Sorel’s job these days involves giving zoo employees the tools, resources and empowerment to do their job well, he says. Every once in a while, however, he will find himself hosing and cleaning a cage when several keepers call in sick.
"We have a very good staff that knows what it’s doing. There’s training involved, but it’s a stable staff. We’re getting an infusion of younger people. My job is to make sure they know what they’re supposed to do and have the support and resources," he says.
Sorel has been in Rochester longer than in any other place. He does not envision leaving for another job.
"There are times when you think there’s an opportunity somewhere," he says. "Anyone that has a career doesn’t close any door. For me, I’ve reached the point where it would have to be a great situation.
"It’s not the money. It’s not dissatisfaction here. But is there a dream job out there? I don’t see one. I think I’m pretty much in it. But I would not not listen to someone in a few select places if they wanted to talk."
Staub says he jokes with Sorel about him departing if, say, the San Diego Zoo calls someday.
"President (Theodore) Roosevelt said you never really know a man until you’ve gone camping with him," Staub says. "I’ve gone to several Association of Zoo and Aquarium national conferences with Larry, and it was an eye-opening experience.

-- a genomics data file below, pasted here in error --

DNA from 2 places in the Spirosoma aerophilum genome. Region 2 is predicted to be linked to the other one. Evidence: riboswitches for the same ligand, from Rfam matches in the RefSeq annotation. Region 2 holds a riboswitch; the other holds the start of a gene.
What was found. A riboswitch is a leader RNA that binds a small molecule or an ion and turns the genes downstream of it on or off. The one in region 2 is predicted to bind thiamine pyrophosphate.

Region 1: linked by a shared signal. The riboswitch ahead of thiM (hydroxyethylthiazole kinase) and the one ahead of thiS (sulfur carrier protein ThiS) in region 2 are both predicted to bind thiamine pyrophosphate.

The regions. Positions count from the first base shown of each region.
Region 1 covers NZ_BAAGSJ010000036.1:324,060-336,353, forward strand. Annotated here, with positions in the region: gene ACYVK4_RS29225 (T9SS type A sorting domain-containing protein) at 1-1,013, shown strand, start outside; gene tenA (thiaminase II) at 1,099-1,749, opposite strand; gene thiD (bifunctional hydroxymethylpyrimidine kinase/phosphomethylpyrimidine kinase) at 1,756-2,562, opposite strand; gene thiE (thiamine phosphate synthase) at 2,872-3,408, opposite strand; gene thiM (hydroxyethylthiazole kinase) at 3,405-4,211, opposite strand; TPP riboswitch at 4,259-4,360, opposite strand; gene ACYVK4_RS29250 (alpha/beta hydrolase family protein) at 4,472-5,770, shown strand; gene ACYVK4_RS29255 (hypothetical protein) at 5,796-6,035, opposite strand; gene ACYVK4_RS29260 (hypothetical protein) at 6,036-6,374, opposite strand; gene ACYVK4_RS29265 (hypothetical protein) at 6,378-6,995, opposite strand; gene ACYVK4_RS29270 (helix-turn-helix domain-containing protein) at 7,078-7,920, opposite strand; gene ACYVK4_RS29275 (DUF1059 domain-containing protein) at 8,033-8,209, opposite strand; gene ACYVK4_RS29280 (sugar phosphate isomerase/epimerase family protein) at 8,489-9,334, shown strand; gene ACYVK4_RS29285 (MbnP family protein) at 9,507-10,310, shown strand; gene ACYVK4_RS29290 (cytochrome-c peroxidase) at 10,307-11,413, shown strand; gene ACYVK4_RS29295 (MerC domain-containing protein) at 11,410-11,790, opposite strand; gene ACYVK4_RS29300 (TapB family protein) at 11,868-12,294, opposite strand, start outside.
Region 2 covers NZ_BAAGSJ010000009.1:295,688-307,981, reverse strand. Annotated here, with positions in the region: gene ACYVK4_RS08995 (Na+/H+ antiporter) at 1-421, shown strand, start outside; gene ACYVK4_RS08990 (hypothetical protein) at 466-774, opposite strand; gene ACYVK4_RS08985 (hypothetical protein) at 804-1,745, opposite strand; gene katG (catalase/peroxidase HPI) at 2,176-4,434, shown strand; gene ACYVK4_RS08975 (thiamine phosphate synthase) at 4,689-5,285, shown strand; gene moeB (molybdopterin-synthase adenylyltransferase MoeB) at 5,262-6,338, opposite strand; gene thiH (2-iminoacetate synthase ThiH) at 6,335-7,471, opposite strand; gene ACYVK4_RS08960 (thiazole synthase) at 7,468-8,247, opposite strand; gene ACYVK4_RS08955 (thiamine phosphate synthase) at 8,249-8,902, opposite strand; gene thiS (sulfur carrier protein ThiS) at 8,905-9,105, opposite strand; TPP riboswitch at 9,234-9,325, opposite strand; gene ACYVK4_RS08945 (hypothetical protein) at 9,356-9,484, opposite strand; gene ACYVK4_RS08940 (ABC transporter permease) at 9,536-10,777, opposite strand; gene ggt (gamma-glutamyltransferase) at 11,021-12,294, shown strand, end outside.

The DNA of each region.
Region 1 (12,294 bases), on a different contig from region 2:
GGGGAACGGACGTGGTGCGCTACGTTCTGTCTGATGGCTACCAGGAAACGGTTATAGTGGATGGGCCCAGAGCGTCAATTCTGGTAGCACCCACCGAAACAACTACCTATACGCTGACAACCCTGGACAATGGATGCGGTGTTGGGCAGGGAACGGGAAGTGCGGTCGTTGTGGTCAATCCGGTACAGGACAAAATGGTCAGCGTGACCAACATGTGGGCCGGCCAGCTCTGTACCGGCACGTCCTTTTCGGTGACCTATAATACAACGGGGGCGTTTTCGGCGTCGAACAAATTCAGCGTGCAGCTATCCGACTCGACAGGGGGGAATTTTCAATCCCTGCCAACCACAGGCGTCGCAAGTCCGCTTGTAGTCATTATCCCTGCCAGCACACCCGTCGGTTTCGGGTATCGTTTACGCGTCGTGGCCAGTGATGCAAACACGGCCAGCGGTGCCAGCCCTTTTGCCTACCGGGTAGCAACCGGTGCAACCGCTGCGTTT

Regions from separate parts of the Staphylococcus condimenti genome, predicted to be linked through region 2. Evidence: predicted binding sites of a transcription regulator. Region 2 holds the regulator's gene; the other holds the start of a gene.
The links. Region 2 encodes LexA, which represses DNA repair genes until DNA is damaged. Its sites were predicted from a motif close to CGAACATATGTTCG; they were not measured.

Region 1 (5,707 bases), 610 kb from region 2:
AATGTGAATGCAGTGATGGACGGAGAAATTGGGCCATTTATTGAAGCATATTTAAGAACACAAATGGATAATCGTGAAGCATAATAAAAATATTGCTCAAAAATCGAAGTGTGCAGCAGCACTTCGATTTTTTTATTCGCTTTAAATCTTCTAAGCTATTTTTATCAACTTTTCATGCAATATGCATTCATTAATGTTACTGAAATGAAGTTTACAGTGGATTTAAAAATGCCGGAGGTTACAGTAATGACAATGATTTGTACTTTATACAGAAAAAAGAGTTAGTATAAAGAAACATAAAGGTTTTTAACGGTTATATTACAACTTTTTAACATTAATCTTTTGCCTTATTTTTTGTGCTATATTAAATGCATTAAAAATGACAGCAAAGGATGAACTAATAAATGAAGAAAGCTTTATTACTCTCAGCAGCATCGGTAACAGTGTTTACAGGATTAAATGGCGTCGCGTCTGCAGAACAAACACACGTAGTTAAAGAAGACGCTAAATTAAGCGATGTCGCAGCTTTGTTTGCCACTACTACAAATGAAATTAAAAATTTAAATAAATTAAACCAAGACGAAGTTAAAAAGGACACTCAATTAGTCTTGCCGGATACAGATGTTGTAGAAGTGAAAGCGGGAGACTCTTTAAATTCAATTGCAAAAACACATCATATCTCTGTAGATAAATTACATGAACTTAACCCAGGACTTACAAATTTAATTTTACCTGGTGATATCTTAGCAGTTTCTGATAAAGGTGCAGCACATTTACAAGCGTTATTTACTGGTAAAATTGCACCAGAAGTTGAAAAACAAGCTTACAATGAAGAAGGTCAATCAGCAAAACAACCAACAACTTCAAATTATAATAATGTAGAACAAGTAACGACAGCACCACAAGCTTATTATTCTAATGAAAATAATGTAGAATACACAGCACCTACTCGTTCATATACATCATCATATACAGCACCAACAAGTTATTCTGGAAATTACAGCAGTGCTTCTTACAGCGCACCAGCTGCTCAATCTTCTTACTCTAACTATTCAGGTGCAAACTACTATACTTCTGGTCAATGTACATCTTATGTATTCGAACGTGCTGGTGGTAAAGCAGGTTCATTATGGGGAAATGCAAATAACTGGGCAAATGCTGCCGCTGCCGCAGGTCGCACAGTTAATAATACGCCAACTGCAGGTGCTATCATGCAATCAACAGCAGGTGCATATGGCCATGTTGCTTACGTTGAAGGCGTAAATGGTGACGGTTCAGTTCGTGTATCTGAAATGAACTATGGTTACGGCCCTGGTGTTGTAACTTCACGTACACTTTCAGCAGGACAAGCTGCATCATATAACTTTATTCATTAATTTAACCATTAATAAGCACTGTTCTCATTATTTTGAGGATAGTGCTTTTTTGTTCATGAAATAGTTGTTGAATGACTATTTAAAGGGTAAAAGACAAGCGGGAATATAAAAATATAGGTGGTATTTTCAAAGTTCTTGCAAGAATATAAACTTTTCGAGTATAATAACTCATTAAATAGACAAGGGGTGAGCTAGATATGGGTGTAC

"I know Larry as the guy who manages our zoo very effectively. But it was great to see how respected he was among his peers and by that national organization. It made me feel very proud to have someone like Larry on our staff."
The Seneca Park Zoo has established a national reputation because of its staff and programs, Sorel says. Several employees are involved in the Species Survival Plan.
"Our veterinary and conservation programs are tremendous," Sorel says. "We have the most investment in conservation programs in New York State outside the New York City zoos, and we have a reputation for achievement that extends across the country."
The Rochester zoo’s Amur leopard that died recently was the third-oldest in the country. Its male otter is the fourth-oldest. It also has king vultures more than 40 years old.
"We’ve invested in quality care," Sorel says. "It comes back to bite us sometimes in that we’re dealing with geriatric animals. Sometimes they die in bunches, all of old age. But we have a moral and ethical obligation to care for them into their geriatric years. You don’t just say we’re done with you and throw them away."
Away from the zoo, Sorel tries to play as much golf as he can. He also likes to spend time with his wife, Darlene, his daughters Heidi and Emily, and his four grandchildren.
The family owns 30 acres of land with a cabin and trailer near Prattsburg, Steuben County, where he often goes to relax.
"There’s no cell service down there, so you can’t reach me," he says. "Right now we’re looking at keeping it fairly rustic until I retire. Then we’ll decide whether or not that’s a getaway."